I’ve cut back considerable on the amount I make.  Instead of nine pounds of cream cheese and four and a half pounds each of butter and margarine ( nine double batches of the recipe), I only make three double batches.  Simplifying my tasks allows more time for drawing and painting.

A note on the new blog about Tools and Techniques of Drawing and Painting (On my new website).  There were glitches in the subscribe box.  If you subscribed before yesterday, it didn’t work. If you didn’t receive a confirmation in your email box, you aren’t signed up.  The problem has now been fixed.  Please try it again.  You can subscribe on any page of the website except the Galleries.  Thanks!  Same domain name, but different home.  Link to front page of ChrisCarterArt.com. …………. Link to Blog (subscription box)

Festive Cookie Dough: Drawn first with fountain pen followed by watercolor.

Color Scheme: Complementary Color Scheme of Yellow and Violet

Another example of painting by both Color Value and Color Scheme …

Klutz Juggling CubesComparing Full-Color with Grayscale Mode

Klutz Juggling Cubes
Comparing Full-Color with Grayscale Mode

Color Scheme: Analogous with Split Complements (Yellow-Green, Yellow, Yellow-Orange plus Red-Violet and Blue-Violet)

Limited Palette: Aureolin, Cadmium Lemon, Cadmium Red Light, Permanent Alizarin, French Ultramarine Blue and Manganese Blue.

Sketchbook Drawing:  Family Treasures No. 47, Klutz Juggling Cubes – drawn first with fountain pen followed by watercolor.

Painting by color value does not always need to result in high contrast paintings.

Comparing Full Color to Grayscale Mode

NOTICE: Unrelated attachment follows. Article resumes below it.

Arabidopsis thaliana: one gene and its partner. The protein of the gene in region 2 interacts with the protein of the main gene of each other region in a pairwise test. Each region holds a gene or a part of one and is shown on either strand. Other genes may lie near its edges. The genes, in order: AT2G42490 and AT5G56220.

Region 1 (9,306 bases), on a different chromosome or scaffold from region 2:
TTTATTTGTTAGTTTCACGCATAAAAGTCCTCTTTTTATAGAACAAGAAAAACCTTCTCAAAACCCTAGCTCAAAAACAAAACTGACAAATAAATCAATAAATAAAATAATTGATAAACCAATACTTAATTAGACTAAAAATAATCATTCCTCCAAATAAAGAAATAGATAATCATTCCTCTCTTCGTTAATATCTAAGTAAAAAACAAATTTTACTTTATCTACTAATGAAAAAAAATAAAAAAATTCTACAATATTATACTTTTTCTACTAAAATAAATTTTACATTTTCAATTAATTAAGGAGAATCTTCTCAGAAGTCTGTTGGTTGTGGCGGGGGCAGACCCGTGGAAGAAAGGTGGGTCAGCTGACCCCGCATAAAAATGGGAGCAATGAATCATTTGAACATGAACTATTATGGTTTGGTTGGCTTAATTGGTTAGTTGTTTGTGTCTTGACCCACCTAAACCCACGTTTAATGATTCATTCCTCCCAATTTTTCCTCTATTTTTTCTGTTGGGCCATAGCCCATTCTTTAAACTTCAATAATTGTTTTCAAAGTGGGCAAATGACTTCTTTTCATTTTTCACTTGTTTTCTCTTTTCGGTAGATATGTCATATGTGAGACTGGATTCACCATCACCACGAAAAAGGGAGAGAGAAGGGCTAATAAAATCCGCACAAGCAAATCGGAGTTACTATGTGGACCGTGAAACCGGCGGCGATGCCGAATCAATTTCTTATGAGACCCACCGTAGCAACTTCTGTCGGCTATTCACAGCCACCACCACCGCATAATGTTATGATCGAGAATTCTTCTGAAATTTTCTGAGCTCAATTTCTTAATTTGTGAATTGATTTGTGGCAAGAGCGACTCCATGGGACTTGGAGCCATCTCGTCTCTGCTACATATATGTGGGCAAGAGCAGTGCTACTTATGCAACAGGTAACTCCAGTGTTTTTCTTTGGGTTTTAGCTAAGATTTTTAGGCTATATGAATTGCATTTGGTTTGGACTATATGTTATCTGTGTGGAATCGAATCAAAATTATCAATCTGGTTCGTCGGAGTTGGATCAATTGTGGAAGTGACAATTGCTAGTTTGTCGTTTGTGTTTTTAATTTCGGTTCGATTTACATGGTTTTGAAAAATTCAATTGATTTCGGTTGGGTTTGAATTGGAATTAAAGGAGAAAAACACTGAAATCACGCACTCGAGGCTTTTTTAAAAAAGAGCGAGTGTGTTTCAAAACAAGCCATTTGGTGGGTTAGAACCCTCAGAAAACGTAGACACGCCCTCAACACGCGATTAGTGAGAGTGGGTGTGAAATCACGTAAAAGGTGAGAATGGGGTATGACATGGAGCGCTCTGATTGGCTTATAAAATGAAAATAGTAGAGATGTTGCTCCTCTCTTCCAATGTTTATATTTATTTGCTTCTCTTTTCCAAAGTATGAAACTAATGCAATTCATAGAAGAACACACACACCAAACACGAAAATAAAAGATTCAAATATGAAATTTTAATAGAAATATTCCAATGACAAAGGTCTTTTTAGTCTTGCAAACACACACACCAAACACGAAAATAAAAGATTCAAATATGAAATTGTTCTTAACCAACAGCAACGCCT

Though there are extreme darks and a few strong lights, the overall feeling of the painting is more of a mid range contrast of values.  The leaves don’t contrast strongly against the background.  When violets are part of the adjacent colors, an extended analogous with one complement color scheme  provides an excellent selection of hues for any value range (High, mid or low contrast) even when painting with full saturation colors.

Spiderwort, Wandering Jew
Tradescantia Pallida

Sketchbook Drawing:  Spiderwort, Wandering Jew, Tradescantia Pallida – drawn first with fountain pen followed by watercolor.

Limited palette:  Aureolin, Permanent Alizarin, French Ultramarine Blue, Manganese Blue and a touch of Cerulean.

Continuing with example of painting by color value rather than color hue …

Still Life No.3 shown in grayscale mode

After trying a few color value paintings, you might notice that paintings created by color value often fall into standard color schemes.

Still Life No. 3 in full color

Though it may appear that painting by color value is too limited, I find the possibilities to be infinite and feel more playful and inventive with each new painting.

Color Value Still Life No.3 – ink vial and paint brushes: Drawn first with dip pen using Scribal Work Shop “Siren” ink, followed by watercolor washes choosing my colors by color value rather than hue.  Example for Color Value Workshops.

Limited palette: Three tubes of watercolor paint – Aureolin, French Ultramarine Blue and Permanent Alizarin …. all Winsor Newton pigments.